A typical day, with me straphanging in a bus, about one quarter the way in. We pull up at a bus stop, a few people get off and a few people board. The last group to come up the front steps consist of a mother, laden with shopping, and two sons, aged around 12 and 8. The bus driver tells her in mainland-accented Chinese that they shouldn’t board because the two boys each have an ice-cream cone in hand.
The mother starts to make a scene. “They are only children, you cannot be so strict with children,” she says, “and anyway I am in a hurry.”
She adds that they need to get home and can’t afford to wait for the next bus.
The driver then suggests they get rid of the ice-cream before coming on board, to which the mother says something I cannot quite make out but was obviously a refusal to comply. By now, I am more concerned about making my way further down the aisle. I don’t want the boys to be standing next to me should the bus driver relent and let them board. The slightest jerk of the vehicle might send a ball of ice-cream onto my trousers.
I needn’t have feared. The driver stood firm and refused to move until the family got off. A White guy straphanging close to the front door also chimed in, telling the woman: “Oh, come on, get off and don’t hold us back. Let us get a move on.”
The woman, now rather incensed, started to turn on the man, but the 12-year-old then turned around and got off the bus. “Mom, mom,” he said, appealing to her to alight too. Faced with rebellion in her own ranks, she finally backed down.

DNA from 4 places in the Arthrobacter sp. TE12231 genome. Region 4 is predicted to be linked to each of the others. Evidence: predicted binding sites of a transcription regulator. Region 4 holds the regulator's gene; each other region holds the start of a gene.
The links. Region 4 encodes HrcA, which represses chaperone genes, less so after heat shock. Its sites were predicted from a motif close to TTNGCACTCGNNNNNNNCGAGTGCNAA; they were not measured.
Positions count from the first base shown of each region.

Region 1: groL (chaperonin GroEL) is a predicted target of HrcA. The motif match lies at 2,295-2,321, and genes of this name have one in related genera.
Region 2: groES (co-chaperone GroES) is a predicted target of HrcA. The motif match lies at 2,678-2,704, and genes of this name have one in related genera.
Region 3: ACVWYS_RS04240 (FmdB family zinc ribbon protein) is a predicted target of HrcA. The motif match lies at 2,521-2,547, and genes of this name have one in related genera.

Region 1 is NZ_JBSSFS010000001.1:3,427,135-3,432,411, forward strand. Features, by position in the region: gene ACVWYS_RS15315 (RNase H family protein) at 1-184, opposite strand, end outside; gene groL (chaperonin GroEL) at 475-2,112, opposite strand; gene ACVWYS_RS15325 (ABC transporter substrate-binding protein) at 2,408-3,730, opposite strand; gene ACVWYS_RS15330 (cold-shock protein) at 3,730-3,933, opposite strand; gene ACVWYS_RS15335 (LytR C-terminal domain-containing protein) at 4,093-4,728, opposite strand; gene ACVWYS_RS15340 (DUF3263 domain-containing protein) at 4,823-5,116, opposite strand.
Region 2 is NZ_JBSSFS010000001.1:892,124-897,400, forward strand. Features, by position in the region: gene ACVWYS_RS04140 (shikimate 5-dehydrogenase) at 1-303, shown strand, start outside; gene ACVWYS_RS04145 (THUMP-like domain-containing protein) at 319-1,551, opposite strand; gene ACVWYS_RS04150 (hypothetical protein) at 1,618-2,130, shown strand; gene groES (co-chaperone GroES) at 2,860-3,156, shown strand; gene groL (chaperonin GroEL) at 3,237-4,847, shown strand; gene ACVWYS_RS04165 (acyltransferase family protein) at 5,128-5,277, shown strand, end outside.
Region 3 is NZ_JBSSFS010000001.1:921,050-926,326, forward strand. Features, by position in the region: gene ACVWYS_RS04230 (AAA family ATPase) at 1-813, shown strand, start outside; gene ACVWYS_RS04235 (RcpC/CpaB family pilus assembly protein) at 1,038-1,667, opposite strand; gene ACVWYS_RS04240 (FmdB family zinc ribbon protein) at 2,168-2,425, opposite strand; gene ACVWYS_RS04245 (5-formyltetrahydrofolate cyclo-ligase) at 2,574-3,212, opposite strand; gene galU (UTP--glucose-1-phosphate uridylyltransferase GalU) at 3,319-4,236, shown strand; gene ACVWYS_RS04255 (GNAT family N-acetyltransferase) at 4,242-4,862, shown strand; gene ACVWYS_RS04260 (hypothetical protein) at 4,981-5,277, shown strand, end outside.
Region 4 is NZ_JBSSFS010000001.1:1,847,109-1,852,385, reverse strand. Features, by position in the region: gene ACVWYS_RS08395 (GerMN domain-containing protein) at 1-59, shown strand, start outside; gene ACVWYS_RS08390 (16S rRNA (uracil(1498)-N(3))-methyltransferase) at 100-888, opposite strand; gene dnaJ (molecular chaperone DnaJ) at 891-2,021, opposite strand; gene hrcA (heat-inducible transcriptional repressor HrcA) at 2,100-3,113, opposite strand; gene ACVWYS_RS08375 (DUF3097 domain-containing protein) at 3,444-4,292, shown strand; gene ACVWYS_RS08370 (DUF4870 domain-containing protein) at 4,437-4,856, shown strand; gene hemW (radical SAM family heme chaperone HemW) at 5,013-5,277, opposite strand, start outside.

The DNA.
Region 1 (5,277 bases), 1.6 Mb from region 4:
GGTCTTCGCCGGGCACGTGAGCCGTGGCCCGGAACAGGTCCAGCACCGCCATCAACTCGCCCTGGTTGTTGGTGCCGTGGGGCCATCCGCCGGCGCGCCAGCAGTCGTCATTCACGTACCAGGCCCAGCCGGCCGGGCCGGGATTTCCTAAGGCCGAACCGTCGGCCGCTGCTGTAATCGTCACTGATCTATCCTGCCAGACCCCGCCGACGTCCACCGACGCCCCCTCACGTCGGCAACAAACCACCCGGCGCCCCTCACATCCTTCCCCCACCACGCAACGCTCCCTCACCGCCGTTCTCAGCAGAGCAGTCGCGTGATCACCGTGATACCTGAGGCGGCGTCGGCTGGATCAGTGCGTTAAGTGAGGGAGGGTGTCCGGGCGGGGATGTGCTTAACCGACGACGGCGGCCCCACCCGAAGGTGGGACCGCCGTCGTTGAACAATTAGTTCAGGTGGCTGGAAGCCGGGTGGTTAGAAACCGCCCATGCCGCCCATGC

As if the scene was not appalling enough, I then heard a remark from a fellow passenger: “Wah lao, now you have foreigners ganging up on Singaporeans.”
I don’t know if there ever was a time when people were embarrassed to be anti-social, or whether we’re seeing the past through rose-tinted lenses. But I would like to imagine we might once have been a society that had some social graces and recognised where standards were. Of course here and there people might have fallen short, but at least they would have known they were falling short and felt suitably ashamed?
Now it seems, not only do we have people eating and drinking on buses and trains, and not only do they leave their litter everywhere, as the accompanying photos I took over the last two or three months attest – have they no thought for the next person who might need the seat? – we’ve reached the stage where people, like that mother of two sons, think they have a right to be anti-social.
And then when the driver, who was only doing his job, wanted to enforce the rules, and when the fellow passenger, as a civic-minded person, came to the aid of the driver, we have others making it into an “us versus them” issue. It’s ridiculous. Especially when the woman was so clearly in the wrong.
What sort of society have we become?
* * * * *
The “clean” part is much less than meets the eye. Singaporeans litter with wild abandon. Old furniture is left at stairs landings, cigarette butts are everywhere underfoot, paper tissue stuffed in every conceivable crevice. The classic Singapore scene is that of someone clipping his toe nails while riding the bus. Maybe we should apply to UNESCO to make that a protected heritage cultural practice.
We’re only “clean” because we hire an army of cleaners to pick up after us. And then we complain that this city is flooded with foreign workers.
People should be embarrassed with their behaviour and attitudes, but too many are not. Instead, it is me who is sometimes embarrassed to be Singaporean.